She states that Boris is not the lovable clown, which he tries to present himself as, and she’s sick of people trying to say that all this is ‘just Boris’. She finds it incomprehensible how anyone could possibly think that he’s amusing She describes how he wrote one piece promoting Brexit, and then wrote another piece about it, just in case he lost. When it came to standing up for Theresa May, he only did so when made to by Amber Rudd. As for his comment about Libya, in which he declared that the country had some nice beaches and would be worth investing in, as soon as they’ve cleared the bodies away, she states that it wasn’t a joke and wasn’t funny. This was about a country ‘mired in civil war’. She concludes that he should not be in government. And the fact that Theresa May has not sacked him shows that she’s a follower, not a leader.

The left, the right, the centre – and what they care about most

Published by Anonymous (not verified) on Tue, 14/11/2017 - 11:12pm in

Why did people vote as they did in the June 2017 UK general election, and how might they vote in the next one — whenever it comes? One of the best sources of information on that question is wave 13 of the British Election Study: a very large survey conducted just after the election for a consortium of academics at the University of Manchester, the University of Oxford, and the University of Nottingham. Altogether 31196 respondents completed the survey, of whom 27019 (after weighting) answered the question ‘As far as you’re concerned, what is the SINGLE MOST important issue facing the country at the present time?’ and 23194 (again after weighting) identified themselves politically by positioning themselves on an eleven point scale from left to right. 21213 both placed themselves on the scale and gave their view on the most important issue. I’ve been working with this dataset for a little while, looking at how demographic variables predict perceptions of the most important issue (see my earlier post for my initial exploration of this topic), but here I’d like to focus on the association of particular issues with particular positions on the political spectrum:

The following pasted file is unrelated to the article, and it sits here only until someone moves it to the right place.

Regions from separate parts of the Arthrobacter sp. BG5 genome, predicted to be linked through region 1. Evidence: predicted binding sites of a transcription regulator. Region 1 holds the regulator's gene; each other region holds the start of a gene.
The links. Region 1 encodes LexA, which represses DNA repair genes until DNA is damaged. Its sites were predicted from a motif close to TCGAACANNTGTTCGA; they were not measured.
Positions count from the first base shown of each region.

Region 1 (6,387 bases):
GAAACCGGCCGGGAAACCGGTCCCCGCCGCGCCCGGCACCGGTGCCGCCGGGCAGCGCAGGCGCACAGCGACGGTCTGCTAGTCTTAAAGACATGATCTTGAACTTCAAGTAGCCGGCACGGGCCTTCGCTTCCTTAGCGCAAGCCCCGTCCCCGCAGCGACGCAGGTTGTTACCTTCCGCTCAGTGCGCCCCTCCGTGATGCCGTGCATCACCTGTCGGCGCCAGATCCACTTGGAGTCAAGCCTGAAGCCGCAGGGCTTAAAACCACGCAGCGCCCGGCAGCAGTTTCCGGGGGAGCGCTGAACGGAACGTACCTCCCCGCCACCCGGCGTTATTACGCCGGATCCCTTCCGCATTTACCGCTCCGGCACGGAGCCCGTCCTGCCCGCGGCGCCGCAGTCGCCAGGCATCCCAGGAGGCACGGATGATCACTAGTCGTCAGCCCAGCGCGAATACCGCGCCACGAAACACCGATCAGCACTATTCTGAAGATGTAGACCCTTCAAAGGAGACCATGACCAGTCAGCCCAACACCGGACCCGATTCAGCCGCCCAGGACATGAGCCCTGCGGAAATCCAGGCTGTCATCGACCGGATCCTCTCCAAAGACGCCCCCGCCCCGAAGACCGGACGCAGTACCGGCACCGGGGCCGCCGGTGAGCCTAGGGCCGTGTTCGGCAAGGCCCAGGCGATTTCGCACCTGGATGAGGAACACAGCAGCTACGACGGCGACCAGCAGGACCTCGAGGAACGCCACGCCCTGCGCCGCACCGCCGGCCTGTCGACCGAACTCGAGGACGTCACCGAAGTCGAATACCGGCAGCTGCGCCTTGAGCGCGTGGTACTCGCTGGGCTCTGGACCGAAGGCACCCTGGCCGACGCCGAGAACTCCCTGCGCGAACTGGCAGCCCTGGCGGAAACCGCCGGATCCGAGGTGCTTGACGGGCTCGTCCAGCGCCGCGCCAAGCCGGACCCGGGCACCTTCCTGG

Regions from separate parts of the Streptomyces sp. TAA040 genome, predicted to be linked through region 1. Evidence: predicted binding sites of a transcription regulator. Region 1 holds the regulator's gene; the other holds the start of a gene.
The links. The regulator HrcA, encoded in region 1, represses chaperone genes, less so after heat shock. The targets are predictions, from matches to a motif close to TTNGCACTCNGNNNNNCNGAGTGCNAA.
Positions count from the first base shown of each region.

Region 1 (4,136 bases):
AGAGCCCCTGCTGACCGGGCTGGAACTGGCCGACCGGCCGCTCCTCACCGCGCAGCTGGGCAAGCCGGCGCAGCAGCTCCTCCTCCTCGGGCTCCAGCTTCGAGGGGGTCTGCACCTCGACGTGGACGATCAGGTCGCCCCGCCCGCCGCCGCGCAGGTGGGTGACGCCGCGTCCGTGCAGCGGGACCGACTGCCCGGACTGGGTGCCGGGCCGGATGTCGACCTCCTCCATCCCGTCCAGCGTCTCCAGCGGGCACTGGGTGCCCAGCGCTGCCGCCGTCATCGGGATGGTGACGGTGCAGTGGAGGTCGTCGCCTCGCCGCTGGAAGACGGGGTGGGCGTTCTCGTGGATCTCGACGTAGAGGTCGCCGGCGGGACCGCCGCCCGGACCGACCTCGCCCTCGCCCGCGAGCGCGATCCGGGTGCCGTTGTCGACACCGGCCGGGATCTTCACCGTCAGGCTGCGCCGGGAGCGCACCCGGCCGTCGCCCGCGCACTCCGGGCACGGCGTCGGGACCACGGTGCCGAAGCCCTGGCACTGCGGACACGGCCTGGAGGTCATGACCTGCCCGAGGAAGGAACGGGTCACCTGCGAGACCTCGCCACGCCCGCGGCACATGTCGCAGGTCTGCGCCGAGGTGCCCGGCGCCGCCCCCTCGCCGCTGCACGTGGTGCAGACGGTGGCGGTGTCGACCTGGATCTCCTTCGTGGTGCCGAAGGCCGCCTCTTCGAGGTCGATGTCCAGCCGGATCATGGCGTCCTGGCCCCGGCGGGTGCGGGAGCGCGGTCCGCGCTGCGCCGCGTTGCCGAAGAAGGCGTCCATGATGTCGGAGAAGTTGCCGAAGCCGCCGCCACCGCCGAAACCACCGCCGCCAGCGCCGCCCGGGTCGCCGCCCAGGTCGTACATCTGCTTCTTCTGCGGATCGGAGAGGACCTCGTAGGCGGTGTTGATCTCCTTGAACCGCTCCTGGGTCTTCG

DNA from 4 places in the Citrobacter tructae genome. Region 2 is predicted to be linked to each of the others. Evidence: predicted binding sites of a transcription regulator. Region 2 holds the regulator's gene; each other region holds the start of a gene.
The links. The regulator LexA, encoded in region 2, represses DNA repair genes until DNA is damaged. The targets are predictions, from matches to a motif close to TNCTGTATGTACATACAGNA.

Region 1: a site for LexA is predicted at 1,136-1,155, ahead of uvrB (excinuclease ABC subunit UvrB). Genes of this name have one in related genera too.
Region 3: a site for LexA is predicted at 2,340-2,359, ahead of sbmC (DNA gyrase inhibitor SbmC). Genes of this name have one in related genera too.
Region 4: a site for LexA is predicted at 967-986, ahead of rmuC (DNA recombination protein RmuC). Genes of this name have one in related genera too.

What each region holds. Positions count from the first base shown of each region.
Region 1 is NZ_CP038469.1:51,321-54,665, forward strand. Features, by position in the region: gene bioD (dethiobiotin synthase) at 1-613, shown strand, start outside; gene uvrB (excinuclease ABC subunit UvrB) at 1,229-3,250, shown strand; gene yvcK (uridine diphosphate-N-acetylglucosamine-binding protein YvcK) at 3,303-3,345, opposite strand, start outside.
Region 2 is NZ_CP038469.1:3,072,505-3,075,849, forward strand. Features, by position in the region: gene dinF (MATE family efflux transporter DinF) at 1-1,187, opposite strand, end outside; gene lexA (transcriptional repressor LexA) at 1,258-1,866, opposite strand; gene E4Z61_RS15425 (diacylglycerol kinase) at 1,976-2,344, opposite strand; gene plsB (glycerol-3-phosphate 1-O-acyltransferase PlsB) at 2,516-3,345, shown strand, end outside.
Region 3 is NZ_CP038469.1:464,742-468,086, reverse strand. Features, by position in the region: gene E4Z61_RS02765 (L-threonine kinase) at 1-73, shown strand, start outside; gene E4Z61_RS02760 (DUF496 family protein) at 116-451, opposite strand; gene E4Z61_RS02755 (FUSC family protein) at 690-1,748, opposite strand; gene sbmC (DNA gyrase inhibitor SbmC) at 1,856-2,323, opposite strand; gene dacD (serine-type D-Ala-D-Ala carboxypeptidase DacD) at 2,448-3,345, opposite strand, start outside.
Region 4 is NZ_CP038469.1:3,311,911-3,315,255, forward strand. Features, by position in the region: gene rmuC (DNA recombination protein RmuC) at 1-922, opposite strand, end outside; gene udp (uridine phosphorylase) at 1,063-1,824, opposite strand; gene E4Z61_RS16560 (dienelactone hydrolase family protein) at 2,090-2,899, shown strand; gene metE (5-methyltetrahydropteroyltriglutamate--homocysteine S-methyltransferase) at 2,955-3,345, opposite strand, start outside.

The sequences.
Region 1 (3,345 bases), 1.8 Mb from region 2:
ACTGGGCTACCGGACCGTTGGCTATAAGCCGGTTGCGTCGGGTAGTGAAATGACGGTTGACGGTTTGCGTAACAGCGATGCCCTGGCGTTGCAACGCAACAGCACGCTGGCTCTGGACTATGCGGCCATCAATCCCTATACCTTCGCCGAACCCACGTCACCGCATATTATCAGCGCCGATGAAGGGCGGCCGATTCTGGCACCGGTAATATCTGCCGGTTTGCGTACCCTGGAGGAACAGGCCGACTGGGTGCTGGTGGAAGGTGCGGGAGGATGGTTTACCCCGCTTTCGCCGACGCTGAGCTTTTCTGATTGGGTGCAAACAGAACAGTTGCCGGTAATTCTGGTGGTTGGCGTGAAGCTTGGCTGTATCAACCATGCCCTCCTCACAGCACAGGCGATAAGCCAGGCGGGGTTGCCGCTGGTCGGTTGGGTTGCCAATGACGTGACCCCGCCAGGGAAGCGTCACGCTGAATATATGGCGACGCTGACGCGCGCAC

mii-by-left-right-w13

The first thing to note about the chart above is that the single largest group of respondents to the survey identified themselves as ‘centrists’ (to use the social media left’s new favourite term of abuse) by identifying their politics with a 5 on a scale of 0 to 10. This is a frequent finding of recent surveys, and indicates that, while the Conservative Party has shifted towards the nationalist right and the Labour Party has shifted towards the socialist left, the bulk of voters remain near the middle of the political spectrum. The second thing to note is that while Brexit — the big splash of pale blue — is the single biggest issue across the chart, chosen both by those who think it’s a good idea and by those who don’t, there are clearly some substantial left-right differences in terms of priorities. Green, for the NHS, appears to be concentrated on the left; orange, for immigration, on the right. We can see this better if we focus on those two issues alone and stretch or squash the bars so that we see not the weighted counts but the weighted percentage of people at each point on the left-right scale who chose each issue. So that the percentages for each issue can be more easily read, the bars are superimposed rather than stacked, and to make the trends more apparent, dashed lines have been added to smooth out the kinks with LOESS local regression:

mii-by-left-right-w13-immigration-nhs

As we see, the proportion of respondents choosing the NHS as the most important issue increases towards the left and the proportion of respondents choosing immigration increases towards the right, with the two trends crossing in the middle. As the first chart emphasises, actual numbers of people identifying as what I shall call ‘solidly left’, i.e. 0-1 on the scale, or ‘solidly right’, i.e. 9-10, are much smaller than those identifying with the centre, i.e. 5, or the centre left and centre right, i.e. 2-4 and 6-8 respectively. However, this second chart suggests that each of the extremes speaks with much more of a unified voice than the centre does — and that the solid right does so more than the solid left. This interpretation again suggests itself when we compare the proportions choosing the single most popular most important issue, i.e. Brexit, and those choosing issues falling outside the top five, here coded as ‘other’:

mii-by-left-right-w13-brexit-other

As this third chart shows, more than half the respondents identifying as solidly left wing chose issues outside the top five, while just over a quarter of those identifying as solidly right wing did the same. For an indication of those less frequently chosen most important issues — and of just how infrequently chosen the great majority of them are — we can look outside the top five to the top ten:

Most important issues

Issue

Count

%

1

brexit

9017

33.5

2

terrorism

3515

13.1

3

immigration

1912

7.1

4

nhs

1688

6.3

5

election result

1473

5.5

6

economy

1408

5.2

7

tories

379

1.4

8

inequality

363

1.3

9